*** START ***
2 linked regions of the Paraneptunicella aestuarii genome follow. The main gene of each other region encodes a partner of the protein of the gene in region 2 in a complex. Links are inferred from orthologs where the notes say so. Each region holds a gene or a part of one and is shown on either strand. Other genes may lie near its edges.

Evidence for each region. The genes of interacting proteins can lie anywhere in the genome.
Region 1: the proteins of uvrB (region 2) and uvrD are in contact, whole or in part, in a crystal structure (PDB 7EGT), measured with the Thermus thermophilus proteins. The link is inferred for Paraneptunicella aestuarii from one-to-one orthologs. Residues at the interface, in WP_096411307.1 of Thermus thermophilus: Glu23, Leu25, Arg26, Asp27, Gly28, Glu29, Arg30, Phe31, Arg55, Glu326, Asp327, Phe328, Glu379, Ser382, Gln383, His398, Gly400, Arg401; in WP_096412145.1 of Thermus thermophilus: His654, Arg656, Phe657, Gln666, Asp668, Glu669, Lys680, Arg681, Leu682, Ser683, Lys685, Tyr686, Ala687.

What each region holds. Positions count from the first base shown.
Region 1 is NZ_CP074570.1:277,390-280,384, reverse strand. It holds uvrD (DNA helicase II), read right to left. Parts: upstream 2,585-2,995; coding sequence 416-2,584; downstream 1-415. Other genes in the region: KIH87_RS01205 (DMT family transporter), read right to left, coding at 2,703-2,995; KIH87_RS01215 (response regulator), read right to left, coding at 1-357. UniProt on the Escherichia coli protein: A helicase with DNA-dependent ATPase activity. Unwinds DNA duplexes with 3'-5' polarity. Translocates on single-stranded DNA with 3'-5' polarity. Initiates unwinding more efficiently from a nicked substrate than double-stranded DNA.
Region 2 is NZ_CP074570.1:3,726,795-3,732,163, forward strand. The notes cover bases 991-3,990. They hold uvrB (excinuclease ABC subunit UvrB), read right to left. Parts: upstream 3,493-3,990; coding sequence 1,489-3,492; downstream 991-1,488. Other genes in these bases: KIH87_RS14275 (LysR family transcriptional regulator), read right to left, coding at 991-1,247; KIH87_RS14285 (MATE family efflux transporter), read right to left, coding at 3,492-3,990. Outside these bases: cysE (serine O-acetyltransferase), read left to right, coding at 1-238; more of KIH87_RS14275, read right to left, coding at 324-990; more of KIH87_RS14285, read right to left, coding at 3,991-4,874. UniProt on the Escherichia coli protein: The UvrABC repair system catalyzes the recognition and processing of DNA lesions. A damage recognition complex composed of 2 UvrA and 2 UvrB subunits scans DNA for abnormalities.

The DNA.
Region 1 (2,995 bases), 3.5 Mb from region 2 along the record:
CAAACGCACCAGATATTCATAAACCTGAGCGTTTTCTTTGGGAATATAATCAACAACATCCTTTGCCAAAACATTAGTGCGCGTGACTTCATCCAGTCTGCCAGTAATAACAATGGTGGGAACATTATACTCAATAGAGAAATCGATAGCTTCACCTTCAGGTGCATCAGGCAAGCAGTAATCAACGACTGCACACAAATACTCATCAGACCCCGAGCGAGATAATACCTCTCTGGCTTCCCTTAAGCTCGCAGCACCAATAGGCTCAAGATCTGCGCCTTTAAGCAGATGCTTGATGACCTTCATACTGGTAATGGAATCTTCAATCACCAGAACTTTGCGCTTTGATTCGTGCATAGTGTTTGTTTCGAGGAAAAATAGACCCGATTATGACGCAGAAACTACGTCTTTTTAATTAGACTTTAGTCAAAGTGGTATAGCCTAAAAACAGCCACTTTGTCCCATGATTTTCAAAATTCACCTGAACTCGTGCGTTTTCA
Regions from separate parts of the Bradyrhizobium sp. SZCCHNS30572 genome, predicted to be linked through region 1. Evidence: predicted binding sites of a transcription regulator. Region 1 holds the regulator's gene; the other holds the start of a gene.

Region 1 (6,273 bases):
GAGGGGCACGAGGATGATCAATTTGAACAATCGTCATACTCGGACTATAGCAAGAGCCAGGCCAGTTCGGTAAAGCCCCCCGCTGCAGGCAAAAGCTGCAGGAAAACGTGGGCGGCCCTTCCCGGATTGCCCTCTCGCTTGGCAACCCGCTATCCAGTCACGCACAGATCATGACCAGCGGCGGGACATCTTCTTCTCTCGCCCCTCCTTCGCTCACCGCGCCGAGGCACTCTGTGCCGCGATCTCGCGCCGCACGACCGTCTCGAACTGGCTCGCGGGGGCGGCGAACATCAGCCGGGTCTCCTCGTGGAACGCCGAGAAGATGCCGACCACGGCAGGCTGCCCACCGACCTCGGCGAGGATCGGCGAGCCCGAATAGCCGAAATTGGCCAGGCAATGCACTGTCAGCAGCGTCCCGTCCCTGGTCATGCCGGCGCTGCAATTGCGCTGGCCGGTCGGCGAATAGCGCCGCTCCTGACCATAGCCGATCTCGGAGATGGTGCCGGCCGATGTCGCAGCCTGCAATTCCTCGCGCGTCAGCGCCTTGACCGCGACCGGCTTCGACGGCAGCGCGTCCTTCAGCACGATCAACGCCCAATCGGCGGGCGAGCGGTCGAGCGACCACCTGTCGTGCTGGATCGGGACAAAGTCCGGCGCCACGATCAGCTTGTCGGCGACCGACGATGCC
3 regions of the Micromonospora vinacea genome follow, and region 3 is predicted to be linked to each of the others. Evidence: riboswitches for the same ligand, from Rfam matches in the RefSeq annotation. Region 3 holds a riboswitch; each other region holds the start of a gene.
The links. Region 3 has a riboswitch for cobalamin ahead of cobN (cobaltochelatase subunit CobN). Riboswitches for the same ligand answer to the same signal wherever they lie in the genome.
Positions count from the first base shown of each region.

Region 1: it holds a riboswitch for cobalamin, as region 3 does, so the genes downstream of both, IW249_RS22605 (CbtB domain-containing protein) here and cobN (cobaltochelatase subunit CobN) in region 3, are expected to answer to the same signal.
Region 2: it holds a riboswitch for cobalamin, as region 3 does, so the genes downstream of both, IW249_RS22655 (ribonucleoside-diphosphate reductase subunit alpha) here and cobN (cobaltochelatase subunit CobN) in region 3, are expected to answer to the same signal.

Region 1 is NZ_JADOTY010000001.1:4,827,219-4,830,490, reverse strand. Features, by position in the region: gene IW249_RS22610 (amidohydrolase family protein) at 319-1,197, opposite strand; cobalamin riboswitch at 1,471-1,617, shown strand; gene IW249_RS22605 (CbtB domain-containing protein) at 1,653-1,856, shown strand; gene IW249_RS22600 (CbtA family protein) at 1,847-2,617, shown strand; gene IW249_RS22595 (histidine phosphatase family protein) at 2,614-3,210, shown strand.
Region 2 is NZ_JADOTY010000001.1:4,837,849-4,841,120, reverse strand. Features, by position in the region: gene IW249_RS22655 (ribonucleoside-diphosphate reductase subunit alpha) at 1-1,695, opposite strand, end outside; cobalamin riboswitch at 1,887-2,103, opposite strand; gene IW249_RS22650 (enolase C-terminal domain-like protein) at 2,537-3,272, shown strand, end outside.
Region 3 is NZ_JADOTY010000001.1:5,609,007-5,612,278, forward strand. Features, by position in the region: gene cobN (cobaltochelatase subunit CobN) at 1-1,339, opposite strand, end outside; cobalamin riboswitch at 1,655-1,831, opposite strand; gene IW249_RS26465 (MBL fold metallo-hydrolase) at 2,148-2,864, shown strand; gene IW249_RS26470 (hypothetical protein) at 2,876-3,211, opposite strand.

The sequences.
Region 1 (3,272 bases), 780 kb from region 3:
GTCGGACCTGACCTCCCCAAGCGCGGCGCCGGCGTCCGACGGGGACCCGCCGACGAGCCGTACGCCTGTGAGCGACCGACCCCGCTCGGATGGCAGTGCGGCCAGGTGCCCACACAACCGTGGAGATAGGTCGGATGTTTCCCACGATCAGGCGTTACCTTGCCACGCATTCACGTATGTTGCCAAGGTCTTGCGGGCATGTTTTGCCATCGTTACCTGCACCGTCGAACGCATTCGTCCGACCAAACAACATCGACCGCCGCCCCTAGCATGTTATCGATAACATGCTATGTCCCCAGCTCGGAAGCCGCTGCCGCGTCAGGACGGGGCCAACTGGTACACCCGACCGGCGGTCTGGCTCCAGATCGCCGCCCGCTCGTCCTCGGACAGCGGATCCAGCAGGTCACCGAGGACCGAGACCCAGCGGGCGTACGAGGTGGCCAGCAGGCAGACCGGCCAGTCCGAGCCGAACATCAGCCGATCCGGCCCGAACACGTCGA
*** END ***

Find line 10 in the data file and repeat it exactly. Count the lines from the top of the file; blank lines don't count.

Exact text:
Regions from separate parts of the Bradyrhizobium sp. SZCCHNS30572 genome, predicted to be linked through region 1. Evidence: predicted binding sites of a transcription regulator. Region 1 holds the regulator's gene; the other holds the start of a gene.